5.2.10. Fencing and screening for flying fauna

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Last update: June 2023

Fencing and screens can be used to avoid bird and bat collisions with vehicles, either by increasing the flight height over the infrastructure or by guiding them to wildlife crossing structures. In both cases, the effectiveness of this mitigation measure will depend on species-specific characteristics.

Fences that raise the flying altitude of bats may be more effective in species that are adapted to open areas, which usually fly at higher altitudes and are less manoeuvrable. These fences also seem to be effective for pipistrelle bats that, despite flying 4-5 m above ground, tend to keep a flight height when crossing roads with screens on both sides. Other bat species adapted to the forest or forest edges usually return to their low flight altitude once over the fence, crossing the infrastructure at a height with more risk of collision with vehicles. For these species, the use of fences and screens to divert them from high risk areas and guide them to the crossing devices over or under the infrastructure are necessary (Figure 5.2.32). To increase the effectiveness of this mitigation measure for bats, several characteristics must be considered:

  • The guiding fence or screen needs to be of sufficient height (4-5 m) (Figure 5.2.33). In the case of an underpass, an additional fence or screen can be placed above the crossing structure to help guide animals within it. In these cases, the height of the fence or screen can be lower, ca. 2 m (Figure 5.2.2B).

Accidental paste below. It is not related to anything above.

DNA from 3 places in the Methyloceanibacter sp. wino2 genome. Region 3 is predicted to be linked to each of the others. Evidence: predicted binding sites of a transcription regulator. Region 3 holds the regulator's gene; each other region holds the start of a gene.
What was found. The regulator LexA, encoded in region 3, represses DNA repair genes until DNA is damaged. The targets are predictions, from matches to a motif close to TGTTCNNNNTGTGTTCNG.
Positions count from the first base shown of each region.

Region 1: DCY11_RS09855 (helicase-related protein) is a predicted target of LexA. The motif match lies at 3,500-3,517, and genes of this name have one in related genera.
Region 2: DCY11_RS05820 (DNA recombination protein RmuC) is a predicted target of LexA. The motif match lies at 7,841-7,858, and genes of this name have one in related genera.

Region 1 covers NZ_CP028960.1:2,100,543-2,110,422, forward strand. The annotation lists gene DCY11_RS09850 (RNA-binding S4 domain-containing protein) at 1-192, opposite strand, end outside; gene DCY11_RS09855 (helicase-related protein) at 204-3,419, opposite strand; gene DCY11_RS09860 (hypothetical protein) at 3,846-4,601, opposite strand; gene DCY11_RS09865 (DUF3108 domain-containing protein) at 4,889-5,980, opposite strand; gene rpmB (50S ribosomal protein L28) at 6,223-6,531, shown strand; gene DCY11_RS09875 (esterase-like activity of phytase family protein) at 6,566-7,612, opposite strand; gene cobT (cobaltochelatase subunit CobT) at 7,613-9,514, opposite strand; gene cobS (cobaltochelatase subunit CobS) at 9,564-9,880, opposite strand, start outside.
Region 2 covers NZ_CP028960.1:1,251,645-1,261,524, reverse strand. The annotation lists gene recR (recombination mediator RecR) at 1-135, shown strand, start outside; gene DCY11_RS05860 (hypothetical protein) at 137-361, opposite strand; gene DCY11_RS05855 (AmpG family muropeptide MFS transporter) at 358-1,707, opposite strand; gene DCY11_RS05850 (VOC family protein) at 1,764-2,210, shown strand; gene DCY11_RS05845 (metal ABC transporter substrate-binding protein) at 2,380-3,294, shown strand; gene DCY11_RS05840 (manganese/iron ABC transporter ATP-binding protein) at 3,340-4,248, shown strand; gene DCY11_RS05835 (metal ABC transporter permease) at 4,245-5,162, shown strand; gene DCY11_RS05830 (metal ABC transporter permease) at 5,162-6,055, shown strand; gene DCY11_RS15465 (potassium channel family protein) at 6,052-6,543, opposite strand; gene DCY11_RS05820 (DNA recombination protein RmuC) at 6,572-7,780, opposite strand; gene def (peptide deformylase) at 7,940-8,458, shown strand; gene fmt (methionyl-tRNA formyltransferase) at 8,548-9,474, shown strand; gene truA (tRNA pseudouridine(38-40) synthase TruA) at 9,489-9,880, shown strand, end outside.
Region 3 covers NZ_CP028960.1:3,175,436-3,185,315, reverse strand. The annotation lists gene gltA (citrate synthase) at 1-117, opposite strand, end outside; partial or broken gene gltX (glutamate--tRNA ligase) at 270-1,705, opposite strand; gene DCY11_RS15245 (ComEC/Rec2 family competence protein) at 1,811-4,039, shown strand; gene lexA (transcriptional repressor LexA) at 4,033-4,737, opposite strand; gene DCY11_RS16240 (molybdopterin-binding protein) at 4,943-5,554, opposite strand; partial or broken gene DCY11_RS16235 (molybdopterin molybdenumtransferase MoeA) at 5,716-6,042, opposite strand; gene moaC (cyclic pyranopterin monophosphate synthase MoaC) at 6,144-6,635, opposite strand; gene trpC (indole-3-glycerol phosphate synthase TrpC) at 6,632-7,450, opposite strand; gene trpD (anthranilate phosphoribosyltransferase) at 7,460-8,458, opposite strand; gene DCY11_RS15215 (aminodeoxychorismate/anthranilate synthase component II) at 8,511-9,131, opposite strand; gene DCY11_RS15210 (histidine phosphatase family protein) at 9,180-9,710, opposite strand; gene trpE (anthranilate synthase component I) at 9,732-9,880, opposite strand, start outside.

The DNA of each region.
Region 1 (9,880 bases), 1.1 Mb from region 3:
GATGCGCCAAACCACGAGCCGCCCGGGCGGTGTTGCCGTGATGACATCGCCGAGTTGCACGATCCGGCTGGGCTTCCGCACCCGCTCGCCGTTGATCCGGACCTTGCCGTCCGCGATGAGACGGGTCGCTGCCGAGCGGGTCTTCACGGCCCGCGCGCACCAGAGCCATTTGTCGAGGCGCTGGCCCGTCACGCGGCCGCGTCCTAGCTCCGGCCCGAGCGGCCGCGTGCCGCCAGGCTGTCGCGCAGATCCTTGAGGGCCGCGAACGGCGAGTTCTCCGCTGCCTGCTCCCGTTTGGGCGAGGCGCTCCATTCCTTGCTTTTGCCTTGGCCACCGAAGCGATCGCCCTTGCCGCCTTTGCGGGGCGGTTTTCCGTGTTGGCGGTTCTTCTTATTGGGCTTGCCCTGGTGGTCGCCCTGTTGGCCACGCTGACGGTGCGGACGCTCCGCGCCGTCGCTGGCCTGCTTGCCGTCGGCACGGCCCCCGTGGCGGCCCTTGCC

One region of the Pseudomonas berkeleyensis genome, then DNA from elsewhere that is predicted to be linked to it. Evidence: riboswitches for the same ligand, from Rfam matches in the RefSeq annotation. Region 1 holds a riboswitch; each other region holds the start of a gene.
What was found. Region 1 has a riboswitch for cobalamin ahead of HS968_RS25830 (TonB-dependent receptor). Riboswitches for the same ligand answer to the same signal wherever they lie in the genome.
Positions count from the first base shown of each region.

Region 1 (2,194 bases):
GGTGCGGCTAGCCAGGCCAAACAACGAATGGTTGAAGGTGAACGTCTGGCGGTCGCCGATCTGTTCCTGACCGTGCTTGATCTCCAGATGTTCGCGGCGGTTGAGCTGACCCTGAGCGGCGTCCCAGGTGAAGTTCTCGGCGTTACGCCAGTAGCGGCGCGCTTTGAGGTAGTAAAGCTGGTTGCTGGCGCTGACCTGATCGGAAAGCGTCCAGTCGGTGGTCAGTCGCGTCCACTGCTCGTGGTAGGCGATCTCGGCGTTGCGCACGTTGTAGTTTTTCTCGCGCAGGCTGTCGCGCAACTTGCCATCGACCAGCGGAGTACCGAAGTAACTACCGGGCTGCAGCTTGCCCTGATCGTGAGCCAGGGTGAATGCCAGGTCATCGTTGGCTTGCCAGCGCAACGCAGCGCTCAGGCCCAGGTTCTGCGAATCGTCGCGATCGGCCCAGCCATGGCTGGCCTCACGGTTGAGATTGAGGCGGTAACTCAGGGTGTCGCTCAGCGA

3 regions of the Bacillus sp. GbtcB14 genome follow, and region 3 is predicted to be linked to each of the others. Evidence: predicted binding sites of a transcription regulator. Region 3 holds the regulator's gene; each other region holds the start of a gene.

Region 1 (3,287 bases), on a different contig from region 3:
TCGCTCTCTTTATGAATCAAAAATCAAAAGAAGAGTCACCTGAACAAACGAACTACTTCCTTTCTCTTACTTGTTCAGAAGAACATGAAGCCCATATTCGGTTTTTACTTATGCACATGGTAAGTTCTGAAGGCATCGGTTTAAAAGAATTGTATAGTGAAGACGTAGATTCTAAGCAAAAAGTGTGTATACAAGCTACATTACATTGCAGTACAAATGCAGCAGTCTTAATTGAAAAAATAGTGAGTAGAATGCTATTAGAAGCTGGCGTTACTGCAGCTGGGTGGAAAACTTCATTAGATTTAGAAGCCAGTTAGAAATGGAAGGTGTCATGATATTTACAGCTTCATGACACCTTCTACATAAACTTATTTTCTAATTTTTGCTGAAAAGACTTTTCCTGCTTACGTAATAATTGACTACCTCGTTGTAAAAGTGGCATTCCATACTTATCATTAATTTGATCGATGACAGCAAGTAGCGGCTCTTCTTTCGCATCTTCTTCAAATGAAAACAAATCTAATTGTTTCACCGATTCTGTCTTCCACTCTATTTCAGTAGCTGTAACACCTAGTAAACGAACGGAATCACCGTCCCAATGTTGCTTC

• The size of mesh in any fence must be small (2×2 to 4×4 cm).
  • The guiding structure must extend for at least 50 m on either side of the crossing structure.
  • Fencing to guide bird or bat flight must be appropriately anchored to the entrances of the crossing structures to avoid gaps though which animals could access the road or railway (Figure 5.2.32).
  • Vegetation can be planted to complement the guiding structure, but is of limited success where there has been an attempt to modify well established commuting routes to suit the structure. Therefore, it is better to place the crossing structure where known commuting routes exist (see Section 5.5.5 – Bat crossing devices).
Figure 5.2.32 – Fence location at overpasses guides bat flight. A: To be avoided: a badly designed fence connection (circle in red) does not effectively lead bats towards the crossing structure; B: Fence high enough and well connected to the entrance effectively leads bats to the overpass (Source: Lugon et al., 2017). To avoid Less favourable / More research required Optimal
Figure 5.2.33 – Fencing installed to elevate flying height of birds and bats to prevent collisions with vehicles (Source: LIFE LINES Project; Photo by: A. Mira).

To avoid bird collision with wire meshes, white marks fixed at the upper part of the mesh may help to make fencing visible for birds (Figure 5.2.34). This is particularly recommended for species with slow and winding flight patterns. Different types of colour and dimensions of markings are being tested and more research is required to determine the most suitable design according to target species.

Figure 5.2.34 – White fence markings to avoid bird collisions addressing a need to reduce great bustard mortality risk on a road in southern Spain (Photo by: Minuartia).

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